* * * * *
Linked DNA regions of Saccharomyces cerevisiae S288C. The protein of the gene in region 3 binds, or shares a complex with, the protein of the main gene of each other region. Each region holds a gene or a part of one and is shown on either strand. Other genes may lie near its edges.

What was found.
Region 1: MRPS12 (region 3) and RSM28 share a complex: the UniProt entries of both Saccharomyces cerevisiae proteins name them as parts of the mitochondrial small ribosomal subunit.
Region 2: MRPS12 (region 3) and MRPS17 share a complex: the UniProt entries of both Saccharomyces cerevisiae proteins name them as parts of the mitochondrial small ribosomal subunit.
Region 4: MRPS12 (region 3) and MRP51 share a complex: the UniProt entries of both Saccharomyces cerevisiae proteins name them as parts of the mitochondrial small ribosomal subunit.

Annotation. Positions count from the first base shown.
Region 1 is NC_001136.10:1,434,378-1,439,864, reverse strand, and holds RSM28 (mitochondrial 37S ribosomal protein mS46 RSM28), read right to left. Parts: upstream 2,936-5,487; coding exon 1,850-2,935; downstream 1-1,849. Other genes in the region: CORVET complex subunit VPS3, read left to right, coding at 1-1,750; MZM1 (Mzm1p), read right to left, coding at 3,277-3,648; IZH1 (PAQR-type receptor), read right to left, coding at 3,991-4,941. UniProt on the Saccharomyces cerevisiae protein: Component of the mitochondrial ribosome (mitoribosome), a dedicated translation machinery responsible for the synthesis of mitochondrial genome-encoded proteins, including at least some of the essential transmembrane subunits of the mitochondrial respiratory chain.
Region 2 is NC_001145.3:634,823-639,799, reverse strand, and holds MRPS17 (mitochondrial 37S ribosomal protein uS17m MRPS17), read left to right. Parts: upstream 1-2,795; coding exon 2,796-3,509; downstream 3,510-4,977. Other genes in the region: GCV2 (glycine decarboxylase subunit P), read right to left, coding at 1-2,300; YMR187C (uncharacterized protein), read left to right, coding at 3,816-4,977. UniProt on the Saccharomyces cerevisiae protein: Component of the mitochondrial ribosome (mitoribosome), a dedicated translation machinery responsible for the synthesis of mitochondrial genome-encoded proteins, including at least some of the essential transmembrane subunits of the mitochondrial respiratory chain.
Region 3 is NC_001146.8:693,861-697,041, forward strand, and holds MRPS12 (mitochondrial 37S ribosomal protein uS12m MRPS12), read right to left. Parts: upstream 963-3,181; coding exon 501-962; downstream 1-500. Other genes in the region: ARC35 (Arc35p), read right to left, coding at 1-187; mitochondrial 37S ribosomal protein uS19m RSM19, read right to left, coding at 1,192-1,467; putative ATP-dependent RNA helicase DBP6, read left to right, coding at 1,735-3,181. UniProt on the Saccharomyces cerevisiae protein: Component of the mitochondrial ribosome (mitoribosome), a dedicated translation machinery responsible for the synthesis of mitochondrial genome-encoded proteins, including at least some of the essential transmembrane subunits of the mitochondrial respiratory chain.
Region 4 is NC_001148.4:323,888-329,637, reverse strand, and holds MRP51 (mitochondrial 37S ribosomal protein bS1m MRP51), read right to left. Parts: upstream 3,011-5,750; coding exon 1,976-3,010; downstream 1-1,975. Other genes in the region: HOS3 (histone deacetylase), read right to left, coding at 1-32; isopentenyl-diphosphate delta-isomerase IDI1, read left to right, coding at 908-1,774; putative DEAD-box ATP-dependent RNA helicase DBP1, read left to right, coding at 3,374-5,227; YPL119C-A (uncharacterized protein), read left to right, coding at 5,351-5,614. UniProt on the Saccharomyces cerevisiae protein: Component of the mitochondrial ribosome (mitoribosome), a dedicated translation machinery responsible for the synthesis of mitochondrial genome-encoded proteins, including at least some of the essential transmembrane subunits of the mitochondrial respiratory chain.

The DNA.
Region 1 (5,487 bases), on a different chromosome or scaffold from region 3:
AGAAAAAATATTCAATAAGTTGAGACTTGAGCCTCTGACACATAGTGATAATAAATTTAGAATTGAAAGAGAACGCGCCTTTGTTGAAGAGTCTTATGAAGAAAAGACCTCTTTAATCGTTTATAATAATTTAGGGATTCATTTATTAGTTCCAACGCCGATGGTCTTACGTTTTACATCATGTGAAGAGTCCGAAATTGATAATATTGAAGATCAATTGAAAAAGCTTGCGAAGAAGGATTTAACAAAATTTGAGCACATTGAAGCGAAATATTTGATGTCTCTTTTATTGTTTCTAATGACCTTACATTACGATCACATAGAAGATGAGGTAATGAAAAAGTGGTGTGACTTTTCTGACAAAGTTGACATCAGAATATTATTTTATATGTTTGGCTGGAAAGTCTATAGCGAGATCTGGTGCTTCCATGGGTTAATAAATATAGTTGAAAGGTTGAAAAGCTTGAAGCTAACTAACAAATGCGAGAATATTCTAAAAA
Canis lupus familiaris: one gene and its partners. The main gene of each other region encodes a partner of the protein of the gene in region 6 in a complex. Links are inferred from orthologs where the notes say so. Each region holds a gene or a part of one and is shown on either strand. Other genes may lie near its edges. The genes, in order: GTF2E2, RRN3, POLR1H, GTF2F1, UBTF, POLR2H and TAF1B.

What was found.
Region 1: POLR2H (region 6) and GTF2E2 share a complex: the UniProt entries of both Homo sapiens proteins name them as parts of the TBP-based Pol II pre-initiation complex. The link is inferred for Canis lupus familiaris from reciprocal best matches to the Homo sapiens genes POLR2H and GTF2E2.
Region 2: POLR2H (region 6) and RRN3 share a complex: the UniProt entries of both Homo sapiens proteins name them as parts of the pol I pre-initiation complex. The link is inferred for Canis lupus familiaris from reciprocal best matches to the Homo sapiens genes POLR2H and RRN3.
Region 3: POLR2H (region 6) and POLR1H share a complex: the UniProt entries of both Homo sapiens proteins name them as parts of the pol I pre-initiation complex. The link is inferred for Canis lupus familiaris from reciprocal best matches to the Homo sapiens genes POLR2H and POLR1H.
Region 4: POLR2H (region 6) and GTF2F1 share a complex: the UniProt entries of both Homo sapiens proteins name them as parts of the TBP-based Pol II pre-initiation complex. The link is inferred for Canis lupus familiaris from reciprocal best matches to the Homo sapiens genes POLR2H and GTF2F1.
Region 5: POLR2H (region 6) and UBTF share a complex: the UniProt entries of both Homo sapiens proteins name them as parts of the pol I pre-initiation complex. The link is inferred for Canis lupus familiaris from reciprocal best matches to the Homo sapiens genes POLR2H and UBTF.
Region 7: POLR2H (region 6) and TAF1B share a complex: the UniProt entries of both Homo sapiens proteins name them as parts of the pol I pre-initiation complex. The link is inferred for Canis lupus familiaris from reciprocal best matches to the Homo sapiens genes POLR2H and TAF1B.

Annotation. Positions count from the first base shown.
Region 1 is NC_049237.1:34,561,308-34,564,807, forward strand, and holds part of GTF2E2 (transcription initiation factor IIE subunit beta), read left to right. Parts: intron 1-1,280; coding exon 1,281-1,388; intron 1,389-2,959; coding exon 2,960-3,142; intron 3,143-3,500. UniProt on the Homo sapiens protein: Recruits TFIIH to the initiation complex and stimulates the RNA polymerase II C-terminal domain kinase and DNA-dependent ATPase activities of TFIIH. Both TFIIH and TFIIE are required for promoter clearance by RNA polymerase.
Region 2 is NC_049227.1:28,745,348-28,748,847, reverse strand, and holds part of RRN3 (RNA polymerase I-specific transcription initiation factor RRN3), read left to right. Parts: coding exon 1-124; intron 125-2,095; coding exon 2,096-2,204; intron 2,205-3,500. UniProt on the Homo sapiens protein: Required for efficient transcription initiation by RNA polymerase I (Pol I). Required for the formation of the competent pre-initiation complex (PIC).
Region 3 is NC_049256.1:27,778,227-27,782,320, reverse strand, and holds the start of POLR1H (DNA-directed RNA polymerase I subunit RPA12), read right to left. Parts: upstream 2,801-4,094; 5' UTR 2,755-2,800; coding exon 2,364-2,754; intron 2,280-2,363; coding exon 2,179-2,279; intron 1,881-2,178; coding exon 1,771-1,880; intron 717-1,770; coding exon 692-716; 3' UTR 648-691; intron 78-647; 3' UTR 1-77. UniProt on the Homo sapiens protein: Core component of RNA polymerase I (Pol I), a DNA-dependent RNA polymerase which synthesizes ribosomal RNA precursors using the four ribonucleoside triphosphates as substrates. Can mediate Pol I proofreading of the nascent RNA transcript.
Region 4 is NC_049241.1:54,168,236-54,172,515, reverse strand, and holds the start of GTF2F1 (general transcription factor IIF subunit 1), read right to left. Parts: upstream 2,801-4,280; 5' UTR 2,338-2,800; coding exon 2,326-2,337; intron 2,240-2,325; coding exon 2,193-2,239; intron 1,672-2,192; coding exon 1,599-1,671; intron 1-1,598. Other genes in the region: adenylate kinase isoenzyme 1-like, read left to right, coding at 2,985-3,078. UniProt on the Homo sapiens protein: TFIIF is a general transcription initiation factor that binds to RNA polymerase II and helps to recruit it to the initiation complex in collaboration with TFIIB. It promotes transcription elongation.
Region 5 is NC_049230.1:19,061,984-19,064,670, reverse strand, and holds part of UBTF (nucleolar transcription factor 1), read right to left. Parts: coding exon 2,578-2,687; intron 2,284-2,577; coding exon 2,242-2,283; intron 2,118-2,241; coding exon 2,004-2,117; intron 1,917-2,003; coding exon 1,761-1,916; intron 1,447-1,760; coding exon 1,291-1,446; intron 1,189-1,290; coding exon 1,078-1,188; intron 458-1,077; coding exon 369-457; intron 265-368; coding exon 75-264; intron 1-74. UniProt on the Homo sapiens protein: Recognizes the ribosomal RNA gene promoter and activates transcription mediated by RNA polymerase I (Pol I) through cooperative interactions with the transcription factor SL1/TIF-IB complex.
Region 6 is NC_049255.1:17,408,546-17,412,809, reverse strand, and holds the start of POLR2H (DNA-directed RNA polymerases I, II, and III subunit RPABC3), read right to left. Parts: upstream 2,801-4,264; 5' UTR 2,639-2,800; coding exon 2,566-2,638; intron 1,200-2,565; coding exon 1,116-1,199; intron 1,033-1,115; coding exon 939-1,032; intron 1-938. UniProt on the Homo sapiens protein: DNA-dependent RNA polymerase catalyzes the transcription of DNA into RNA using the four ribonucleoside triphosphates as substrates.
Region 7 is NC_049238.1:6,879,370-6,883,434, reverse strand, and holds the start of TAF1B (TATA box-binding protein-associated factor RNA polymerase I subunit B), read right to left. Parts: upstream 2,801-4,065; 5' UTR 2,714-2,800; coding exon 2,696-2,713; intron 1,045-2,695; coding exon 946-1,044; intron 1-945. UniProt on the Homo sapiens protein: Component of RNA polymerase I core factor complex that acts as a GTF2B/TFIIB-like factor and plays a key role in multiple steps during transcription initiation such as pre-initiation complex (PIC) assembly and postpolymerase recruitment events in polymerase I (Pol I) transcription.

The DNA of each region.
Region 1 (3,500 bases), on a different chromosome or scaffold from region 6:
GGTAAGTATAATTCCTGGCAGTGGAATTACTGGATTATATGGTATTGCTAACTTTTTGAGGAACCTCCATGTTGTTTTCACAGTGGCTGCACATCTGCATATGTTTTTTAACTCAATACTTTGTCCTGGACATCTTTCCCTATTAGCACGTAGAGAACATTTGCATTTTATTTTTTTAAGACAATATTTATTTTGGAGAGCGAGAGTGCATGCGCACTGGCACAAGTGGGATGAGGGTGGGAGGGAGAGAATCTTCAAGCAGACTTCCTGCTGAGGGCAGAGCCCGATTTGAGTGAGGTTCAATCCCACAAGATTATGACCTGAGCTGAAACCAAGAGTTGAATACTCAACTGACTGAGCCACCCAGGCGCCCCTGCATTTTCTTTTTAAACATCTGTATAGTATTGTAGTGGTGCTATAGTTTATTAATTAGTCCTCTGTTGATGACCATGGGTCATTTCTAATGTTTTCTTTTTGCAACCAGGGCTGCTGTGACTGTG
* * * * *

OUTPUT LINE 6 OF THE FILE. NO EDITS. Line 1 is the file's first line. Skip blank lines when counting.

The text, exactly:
Annotation. Positions count from the first base shown.